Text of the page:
Academic journal article Jerusalem Quarterly

Musrara, the Center of the World

Academic journal article Jerusalem Quarterly

Musrara, the Center of the World

Article excerpt

As essential as water or the air we breathe, streets are the corridors of the soul and the dark trajectories of memory.

--Paul Virilio, Panic City1

"The Cypresses are still there."

Michel looks at them, high up behind the wall that surrounds a four-story white building, and his eyes begin to wander, thirsty, trying to recognize the little that remains from his distant childhood.2 They are ancient eyes, Michel's, folded under the weight of an eighty-year-old man. He is already tired from the walk uphill along a little street in the center of Jerusalem, just outside the ancient walls of the Old City. But his breathing is light, concealed by the slightest of smiles, gentle and innocent, because that anonymous little street in the old quarter of Musrara is Michel's memory lane. That is what he calls it in his impeccable British English: the street of his memory. The memory of his childhood and of the fixed images of 1948 that marked a before and an after, the hiatus in his life. And the hiatus of Jerusalem.

Michel looks around like a stranger. He looks like the passers-by who use the little street to get to the offices of the Jerusalem city hall, just over the hill where a large square opens up. Michel, however, has no urgent business at city hall. His arrival point is his memory lane. He is there, after decades, only to remember. Memories rush from the mouth of that bent old man with the tidily combed white hair. His memory lane was called Baldwin Street when he was small, named in honor of the crusader king in 1918 by the British authorities, together with a committee that brought together representatives of the three religious communities to rename the streets. Baldwin was a gracious street at the end of the 1930s, full of villas with gardens. Look there, the house of the French consul,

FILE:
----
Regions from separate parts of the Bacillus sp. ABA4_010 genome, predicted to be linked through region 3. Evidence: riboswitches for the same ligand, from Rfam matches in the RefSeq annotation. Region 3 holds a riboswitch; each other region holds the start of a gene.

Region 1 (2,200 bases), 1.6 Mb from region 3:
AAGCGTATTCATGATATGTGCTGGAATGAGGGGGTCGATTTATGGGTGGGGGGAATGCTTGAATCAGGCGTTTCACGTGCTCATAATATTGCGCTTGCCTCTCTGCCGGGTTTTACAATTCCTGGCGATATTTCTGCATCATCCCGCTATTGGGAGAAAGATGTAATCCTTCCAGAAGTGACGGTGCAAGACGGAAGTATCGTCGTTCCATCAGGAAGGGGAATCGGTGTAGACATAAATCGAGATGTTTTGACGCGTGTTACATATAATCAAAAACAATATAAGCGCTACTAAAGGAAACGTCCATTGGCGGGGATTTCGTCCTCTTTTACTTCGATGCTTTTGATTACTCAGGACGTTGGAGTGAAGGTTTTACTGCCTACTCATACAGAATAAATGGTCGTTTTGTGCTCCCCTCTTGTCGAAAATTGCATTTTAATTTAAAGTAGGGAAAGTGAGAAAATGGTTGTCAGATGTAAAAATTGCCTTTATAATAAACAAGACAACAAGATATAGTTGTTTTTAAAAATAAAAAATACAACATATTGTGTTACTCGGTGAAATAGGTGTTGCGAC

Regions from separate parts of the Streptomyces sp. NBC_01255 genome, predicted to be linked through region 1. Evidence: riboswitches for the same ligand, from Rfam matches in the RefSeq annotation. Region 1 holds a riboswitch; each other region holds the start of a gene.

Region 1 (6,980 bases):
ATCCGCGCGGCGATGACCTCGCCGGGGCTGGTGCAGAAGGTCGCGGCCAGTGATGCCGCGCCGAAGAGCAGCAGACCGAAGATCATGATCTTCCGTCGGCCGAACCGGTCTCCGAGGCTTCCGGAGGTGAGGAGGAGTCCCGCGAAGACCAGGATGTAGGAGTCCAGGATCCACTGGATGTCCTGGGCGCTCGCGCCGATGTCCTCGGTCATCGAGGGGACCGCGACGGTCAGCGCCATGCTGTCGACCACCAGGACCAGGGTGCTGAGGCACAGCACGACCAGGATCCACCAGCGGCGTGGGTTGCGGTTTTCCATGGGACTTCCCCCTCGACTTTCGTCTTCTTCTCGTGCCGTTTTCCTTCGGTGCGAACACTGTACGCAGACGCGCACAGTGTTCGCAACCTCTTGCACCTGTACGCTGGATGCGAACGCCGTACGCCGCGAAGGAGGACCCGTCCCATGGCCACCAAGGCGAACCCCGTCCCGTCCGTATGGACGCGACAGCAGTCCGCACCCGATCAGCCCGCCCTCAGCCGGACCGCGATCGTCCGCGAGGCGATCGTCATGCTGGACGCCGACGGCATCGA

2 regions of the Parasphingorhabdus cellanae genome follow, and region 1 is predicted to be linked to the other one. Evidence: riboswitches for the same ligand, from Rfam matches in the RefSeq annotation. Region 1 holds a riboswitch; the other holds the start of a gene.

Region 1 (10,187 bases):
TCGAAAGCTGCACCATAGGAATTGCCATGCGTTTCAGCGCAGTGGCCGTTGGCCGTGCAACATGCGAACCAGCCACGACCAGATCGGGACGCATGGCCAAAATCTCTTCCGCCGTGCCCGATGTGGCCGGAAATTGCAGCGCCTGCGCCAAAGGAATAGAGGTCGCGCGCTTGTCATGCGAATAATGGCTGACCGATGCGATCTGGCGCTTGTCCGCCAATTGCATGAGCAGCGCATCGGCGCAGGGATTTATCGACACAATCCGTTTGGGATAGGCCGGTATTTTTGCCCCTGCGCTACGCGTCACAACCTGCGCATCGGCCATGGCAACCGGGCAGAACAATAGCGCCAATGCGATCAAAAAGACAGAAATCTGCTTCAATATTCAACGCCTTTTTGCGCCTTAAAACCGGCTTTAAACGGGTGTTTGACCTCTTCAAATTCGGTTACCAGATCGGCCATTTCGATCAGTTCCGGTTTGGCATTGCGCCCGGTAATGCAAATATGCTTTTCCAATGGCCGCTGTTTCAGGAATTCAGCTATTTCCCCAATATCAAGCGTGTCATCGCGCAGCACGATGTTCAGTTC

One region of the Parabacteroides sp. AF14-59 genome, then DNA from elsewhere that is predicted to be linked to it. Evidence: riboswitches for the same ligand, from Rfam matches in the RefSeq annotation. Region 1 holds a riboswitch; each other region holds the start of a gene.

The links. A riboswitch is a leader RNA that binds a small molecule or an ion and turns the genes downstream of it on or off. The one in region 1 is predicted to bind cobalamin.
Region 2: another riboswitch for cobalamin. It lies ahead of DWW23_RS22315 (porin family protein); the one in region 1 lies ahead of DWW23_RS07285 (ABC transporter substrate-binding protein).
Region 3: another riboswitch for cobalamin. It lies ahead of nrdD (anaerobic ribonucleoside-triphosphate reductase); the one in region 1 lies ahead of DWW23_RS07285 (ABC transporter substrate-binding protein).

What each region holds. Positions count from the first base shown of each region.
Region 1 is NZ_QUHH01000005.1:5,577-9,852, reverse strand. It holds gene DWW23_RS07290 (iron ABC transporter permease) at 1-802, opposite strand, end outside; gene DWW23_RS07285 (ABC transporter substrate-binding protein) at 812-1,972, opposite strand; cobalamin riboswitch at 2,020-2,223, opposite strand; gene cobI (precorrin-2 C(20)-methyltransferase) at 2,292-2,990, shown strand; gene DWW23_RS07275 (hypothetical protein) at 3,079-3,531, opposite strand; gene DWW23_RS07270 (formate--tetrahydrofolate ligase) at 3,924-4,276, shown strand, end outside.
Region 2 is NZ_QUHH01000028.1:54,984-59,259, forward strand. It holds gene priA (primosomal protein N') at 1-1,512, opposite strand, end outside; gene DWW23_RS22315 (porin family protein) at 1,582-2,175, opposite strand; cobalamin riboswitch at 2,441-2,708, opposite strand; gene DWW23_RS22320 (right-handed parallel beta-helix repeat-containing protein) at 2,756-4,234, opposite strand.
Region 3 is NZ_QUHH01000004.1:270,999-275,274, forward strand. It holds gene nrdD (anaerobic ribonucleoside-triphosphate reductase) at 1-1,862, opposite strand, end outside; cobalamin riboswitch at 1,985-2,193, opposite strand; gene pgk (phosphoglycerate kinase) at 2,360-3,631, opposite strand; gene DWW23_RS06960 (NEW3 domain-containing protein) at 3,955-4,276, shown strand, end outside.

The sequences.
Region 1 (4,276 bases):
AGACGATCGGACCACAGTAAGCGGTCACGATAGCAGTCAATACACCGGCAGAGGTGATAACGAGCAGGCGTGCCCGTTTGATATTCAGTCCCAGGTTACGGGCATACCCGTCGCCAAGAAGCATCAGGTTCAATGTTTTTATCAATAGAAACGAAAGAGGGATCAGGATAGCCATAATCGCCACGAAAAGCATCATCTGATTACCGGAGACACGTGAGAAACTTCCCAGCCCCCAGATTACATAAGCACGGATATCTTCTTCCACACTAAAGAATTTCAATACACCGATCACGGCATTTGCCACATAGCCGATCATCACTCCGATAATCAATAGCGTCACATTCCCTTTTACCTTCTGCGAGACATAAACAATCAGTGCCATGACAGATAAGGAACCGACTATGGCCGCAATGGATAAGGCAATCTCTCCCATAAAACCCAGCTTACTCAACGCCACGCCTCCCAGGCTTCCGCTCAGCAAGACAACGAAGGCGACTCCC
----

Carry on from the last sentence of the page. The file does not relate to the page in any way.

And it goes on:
and then that of Judge Khayyat - large, very large with a real park surrounded by a wall. Right in front of the Khayyat estate was the house in which Michel lived as a small boy for ten special years: from 1938, in the middle of the great Arab revolt against the British and Zionist immigration, until 1948, the year of the birth of Israel and the first Arab-Israeli war, the year of the Palestinian catastrophe - the Nakba.

The little house of Michel's childhood was a single story, like many in the small but important quarter of Musrara - a prestigious area which in successive censuses counted at least 130 one- or two-story buildings, as well as churches, hostels, and convents. Musrara was a built-up area, triangular in shape, established around 1875 in a place whose name in Arabic perhaps means "field of pebbles." It is bordered to the south by the walls of the Old City, to the west by the commercial district of Jerusalem, to the north by the Orthodox Jewish neighborhood Mea Shearim, and to the north-east by the primarily Muslim district of Shaykh Jarrah. From the architectural point of view, Musrara mirrors the typical style of fin-de-siècle Jerusalem: local stones, sloping roofs on four sides, Arabic windows high and arched in the upper part, and metal book-end window shutters. Then there were the gardens: rose gardens separating houses from the street, and behind them fruit-trees - pomegranates, almonds, mulberries, and medlars - and those tall and austere cypresses that have resisted wars, new inhabitants, and rampant speculative building.

Musrara was the first mixed district to develop outside the Old City walls, where the Jerusalemite middle class - Muslim, Christian, and Jewish Ottoman citizens - lived and in time consolidated their day-to-day life. There they freed themselves from the constraints of the sixteenth-century walls built by Suleiman the Magnificent, which until 1873 were closed at night to protect the inhabitants from external dangers. In Musrara, the class of well-to-do that had developed at the end of the Ottoman Empire in the decades preceding the First World War placed themselves "at the mercy" of the countryside and villages that ringed Jerusalem and furnished the city with vegetables, milk, olives, and manual labor. …

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